Job Alert – European Elections: the Race is on

The race for lead candidates in the European Parliament – and thus eventually for the job of the European Commission’s president – is on: after EPP chair Manfred Weber announced to run, it becomes clear that the French conservatives would like to see “Mr Brexit” Michel Barnier in this position. The Social Democrats are also getting ready: Slovakia’s EU Energy Commissioner Maros Sefkovic announced his bid, as well as probably more surprisingly, Austrian ex-chancellor Christian Kern.

More candidates will still emerge and their quality hopefully is a signal to take EU politics, and especially the looming political realities seriously: the nationalist climate across EU member states and no or low minimum thresholds for the European Parliament elections in the various countries are likely to lead to an even more diverse, and both far-right and far-left, parliament. More than ever, strong and leading moderate voices are needed.

Poland and Hungary demonstrate what happens without moderate voices. The European Commission has now taken Poland to the European Court of Justice over its judicial reform, whilst the Open Society Foundation has addressed the European Court of Human Rights in a case against Hungary and its law against civil society organisations.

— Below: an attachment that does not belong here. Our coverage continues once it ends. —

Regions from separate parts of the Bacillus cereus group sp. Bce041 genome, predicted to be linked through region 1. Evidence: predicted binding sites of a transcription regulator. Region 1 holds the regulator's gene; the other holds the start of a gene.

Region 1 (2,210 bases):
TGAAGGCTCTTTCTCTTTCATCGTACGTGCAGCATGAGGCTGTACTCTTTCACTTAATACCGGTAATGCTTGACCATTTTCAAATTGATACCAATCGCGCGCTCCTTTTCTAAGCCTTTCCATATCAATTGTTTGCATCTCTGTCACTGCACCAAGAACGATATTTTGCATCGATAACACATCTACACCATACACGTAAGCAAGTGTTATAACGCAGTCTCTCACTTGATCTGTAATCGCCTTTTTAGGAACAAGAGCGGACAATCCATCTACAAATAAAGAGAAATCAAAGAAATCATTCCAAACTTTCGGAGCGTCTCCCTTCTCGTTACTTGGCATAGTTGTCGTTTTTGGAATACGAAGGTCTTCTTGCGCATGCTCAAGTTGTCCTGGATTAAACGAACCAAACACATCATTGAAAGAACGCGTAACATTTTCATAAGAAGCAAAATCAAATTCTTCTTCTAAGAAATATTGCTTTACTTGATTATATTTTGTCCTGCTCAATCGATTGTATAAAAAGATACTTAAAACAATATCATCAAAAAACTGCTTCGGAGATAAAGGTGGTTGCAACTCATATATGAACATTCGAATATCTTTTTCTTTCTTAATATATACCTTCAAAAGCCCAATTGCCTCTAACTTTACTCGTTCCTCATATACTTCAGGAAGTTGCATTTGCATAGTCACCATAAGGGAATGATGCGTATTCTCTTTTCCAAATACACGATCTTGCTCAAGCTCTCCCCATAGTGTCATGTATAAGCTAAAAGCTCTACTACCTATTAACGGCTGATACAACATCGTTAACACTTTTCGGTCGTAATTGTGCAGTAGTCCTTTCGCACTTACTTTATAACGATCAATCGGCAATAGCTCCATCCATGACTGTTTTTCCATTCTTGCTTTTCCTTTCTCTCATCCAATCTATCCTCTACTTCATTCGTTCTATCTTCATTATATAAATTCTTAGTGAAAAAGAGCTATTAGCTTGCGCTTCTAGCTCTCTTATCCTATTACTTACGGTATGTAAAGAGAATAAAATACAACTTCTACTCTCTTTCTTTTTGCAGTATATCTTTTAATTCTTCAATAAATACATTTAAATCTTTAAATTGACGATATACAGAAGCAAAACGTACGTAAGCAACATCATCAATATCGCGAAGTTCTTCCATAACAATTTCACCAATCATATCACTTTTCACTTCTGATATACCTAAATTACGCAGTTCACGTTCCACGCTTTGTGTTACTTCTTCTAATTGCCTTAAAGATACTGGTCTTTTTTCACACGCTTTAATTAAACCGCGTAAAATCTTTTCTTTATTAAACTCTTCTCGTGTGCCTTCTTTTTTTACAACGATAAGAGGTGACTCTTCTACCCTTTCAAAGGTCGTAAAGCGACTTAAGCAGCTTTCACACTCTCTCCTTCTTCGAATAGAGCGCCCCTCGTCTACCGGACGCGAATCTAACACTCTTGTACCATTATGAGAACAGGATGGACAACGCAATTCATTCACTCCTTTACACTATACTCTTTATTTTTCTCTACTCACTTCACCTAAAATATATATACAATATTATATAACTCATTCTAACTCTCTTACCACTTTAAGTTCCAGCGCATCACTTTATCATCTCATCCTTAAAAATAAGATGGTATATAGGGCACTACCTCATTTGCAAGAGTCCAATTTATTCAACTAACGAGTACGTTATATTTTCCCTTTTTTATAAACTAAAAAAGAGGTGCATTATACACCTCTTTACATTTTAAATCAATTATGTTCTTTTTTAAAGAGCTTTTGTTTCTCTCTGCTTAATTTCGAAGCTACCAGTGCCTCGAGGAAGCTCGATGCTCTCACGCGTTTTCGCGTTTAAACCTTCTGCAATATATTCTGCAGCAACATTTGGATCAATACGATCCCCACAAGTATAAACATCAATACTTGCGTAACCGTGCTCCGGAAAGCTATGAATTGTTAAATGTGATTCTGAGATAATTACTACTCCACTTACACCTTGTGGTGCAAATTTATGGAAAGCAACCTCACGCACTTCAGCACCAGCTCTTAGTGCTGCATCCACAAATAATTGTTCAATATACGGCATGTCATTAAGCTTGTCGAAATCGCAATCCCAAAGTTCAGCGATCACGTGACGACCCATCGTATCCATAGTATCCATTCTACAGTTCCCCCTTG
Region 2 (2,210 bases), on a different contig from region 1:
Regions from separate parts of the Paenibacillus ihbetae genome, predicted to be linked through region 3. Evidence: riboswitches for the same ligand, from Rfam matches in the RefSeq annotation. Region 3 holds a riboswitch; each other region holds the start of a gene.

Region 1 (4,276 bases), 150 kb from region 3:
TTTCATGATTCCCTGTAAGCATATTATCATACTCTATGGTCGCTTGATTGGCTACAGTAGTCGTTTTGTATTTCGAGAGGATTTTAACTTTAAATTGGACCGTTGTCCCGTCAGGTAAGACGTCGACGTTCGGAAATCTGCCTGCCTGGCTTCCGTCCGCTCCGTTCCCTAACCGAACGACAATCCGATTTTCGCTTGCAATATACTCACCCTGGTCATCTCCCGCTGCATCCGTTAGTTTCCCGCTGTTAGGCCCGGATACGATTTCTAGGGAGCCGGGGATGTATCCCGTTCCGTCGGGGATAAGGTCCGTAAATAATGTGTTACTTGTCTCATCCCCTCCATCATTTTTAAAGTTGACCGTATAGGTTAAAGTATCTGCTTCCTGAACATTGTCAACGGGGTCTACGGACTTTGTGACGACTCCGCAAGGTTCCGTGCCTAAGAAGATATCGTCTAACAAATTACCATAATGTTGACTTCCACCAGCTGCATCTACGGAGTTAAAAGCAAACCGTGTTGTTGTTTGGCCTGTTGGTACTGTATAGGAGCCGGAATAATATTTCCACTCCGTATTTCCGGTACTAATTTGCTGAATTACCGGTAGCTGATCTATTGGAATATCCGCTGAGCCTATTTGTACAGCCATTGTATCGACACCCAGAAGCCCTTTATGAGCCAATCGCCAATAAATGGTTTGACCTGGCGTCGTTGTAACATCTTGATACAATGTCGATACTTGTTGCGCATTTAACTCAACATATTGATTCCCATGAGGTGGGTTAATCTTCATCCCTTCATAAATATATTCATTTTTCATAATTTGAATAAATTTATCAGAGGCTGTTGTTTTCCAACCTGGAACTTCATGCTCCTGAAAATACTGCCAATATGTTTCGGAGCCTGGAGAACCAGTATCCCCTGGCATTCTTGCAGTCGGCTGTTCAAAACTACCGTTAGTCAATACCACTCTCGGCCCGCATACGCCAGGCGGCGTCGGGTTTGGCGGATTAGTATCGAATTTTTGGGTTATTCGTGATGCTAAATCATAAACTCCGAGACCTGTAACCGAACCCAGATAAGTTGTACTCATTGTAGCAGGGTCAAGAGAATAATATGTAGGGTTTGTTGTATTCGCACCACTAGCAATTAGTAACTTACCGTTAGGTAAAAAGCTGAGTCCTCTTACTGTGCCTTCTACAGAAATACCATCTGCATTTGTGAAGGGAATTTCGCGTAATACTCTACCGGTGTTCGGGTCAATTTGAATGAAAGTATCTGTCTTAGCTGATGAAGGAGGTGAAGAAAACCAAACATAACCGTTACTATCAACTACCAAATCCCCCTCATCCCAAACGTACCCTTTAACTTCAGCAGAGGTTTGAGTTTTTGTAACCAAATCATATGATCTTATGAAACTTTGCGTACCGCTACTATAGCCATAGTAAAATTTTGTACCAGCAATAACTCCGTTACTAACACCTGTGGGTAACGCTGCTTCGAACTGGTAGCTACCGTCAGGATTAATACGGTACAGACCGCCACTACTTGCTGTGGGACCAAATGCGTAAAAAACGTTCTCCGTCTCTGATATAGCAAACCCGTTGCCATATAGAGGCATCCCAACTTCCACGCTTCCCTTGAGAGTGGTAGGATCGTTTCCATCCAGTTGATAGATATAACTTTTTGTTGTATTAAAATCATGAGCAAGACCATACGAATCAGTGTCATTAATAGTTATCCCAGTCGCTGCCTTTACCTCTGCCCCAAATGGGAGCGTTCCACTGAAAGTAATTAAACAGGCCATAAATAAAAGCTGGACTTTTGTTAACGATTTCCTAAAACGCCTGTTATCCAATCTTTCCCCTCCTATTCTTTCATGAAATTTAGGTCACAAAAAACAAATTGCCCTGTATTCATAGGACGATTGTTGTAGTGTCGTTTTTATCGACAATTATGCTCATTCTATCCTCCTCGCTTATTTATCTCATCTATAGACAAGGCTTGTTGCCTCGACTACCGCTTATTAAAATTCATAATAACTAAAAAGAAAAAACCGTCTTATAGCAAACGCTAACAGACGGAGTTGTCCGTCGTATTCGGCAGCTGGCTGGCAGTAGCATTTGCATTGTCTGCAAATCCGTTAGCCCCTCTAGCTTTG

Still looking for pre-judicial solutions, however over-confidently, is Theresa May, who just had to accept another blow from the EU Heads of State: her most recent Brexit proposal did not go down well and has apparently stretched the EU’s patience too far: diplomacy at the recent Salzburg summit went over board, words are getting harsher and very clear – Theresa May’s chair is now shaking back in the UK, but there is still no light at the end of the Brexit tunnel.

Another shaking chair is of great concern for EU politics: Germany’s Angela Merkel faces strong criticism over her handling of a domestic scandal. Hans-Georg Maaßen, Head of Germany’s domestic security agency (“Bundesverfassungsschutz”) had questioned media reports of hunts on foreigners after a nationalist demonstration in Chemnitz, which had left one participant dead. Whilst the facts remain to be investigated, Maaßen was forced to resign – and given a prestigious new position with a higher salary. After heaviest protest from the public and the coalition partner, this decision has now been revised again. Merkel remains in a showdown with her interior minister (who keeps backing Maaßen) and slowly but surely with her party that set an extraordinary signal: the German conservative parliamentary group just voted down its long-standing chair and Merkel-ally.

If you are interested to engage in and not just watch EU election moves, now is the time to join the game. Find some jobs and as usual more on!

Irina Michalowitz

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27. September 2018